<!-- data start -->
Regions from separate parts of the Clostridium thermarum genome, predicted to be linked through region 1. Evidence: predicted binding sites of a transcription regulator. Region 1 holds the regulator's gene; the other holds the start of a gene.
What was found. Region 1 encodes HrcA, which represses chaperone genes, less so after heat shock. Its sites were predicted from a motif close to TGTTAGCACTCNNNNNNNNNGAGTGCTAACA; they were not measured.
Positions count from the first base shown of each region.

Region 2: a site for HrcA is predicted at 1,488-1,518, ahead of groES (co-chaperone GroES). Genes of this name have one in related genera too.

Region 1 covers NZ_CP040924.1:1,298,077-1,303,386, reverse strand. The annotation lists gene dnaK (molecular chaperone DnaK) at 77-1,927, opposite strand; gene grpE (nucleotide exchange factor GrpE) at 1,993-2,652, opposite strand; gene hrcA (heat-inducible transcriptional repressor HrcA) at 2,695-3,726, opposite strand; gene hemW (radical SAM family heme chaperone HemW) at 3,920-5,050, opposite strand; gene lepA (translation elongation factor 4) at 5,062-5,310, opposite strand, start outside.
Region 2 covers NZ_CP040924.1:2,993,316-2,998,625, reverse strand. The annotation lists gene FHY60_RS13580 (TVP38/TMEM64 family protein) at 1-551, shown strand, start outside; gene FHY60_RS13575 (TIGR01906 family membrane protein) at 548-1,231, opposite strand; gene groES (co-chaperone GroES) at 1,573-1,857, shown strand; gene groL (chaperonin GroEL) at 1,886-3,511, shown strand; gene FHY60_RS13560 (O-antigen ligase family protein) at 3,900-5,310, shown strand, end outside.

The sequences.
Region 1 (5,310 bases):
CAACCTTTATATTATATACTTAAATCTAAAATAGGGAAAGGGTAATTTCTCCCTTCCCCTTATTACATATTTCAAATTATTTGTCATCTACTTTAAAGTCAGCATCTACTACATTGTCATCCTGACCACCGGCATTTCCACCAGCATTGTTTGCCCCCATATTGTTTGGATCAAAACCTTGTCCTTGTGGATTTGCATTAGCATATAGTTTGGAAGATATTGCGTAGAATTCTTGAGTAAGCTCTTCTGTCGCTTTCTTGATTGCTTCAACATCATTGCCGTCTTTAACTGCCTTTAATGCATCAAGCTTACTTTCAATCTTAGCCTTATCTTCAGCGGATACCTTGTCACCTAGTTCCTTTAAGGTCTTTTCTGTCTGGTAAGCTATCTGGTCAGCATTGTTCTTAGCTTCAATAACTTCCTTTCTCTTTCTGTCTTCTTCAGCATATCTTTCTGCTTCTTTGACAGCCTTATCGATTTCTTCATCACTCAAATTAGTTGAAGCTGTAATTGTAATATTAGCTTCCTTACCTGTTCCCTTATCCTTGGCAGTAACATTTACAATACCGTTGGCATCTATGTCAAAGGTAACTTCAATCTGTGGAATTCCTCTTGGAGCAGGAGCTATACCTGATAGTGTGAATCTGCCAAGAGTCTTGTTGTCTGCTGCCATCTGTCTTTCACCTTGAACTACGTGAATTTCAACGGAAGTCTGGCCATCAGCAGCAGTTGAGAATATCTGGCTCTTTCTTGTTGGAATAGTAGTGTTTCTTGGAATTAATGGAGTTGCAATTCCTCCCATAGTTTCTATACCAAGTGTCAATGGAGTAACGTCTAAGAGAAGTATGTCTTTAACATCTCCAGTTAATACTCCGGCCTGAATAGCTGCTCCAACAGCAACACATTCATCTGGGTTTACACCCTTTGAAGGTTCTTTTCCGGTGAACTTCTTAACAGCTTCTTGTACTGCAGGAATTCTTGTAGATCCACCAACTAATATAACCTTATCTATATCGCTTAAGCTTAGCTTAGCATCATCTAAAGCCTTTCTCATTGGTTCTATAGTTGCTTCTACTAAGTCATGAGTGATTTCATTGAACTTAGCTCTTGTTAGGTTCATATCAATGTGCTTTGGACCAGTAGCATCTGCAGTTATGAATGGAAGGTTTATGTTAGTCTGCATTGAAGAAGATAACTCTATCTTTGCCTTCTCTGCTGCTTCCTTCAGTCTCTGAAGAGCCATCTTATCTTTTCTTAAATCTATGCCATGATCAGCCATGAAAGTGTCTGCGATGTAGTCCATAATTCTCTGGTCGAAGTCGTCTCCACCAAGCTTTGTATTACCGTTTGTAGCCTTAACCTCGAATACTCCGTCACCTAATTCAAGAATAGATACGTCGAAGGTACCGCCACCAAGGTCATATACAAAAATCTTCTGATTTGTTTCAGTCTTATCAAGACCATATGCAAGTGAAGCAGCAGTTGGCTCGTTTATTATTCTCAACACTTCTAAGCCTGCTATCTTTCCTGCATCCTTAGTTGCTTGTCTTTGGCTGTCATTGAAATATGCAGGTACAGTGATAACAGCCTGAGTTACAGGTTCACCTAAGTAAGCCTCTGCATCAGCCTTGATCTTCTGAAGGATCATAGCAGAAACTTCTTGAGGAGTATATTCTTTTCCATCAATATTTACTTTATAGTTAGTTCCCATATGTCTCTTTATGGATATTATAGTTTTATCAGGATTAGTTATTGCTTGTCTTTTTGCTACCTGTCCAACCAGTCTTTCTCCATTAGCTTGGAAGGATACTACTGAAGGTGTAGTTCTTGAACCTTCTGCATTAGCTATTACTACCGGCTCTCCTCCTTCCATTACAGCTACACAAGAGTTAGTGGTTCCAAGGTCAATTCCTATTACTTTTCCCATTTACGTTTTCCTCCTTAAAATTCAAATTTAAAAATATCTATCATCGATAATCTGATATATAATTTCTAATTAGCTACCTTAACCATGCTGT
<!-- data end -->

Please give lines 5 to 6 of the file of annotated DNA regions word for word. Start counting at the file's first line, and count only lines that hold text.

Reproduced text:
Region 1 covers NZ_CP040924.1:1,298,077-1,303,386, reverse strand. The annotation lists gene dnaK (molecular chaperone DnaK) at 77-1,927, opposite strand; gene grpE (nucleotide exchange factor GrpE) at 1,993-2,652, opposite strand; gene hrcA (heat-inducible transcriptional repressor HrcA) at 2,695-3,726, opposite strand; gene hemW (radical SAM family heme chaperone HemW) at 3,920-5,050, opposite strand; gene lepA (translation elongation factor 4) at 5,062-5,310, opposite strand, start outside.
Region 2 covers NZ_CP040924.1:2,993,316-2,998,625, reverse strand. The annotation lists gene FHY60_RS13580 (TVP38/TMEM64 family protein) at 1-551, shown strand, start outside; gene FHY60_RS13575 (TIGR01906 family membrane protein) at 548-1,231, opposite strand; gene groES (co-chaperone GroES) at 1,573-1,857, shown strand; gene groL (chaperonin GroEL) at 1,886-3,511, shown strand; gene FHY60_RS13560 (O-antigen ligase family protein) at 3,900-5,310, shown strand, end outside.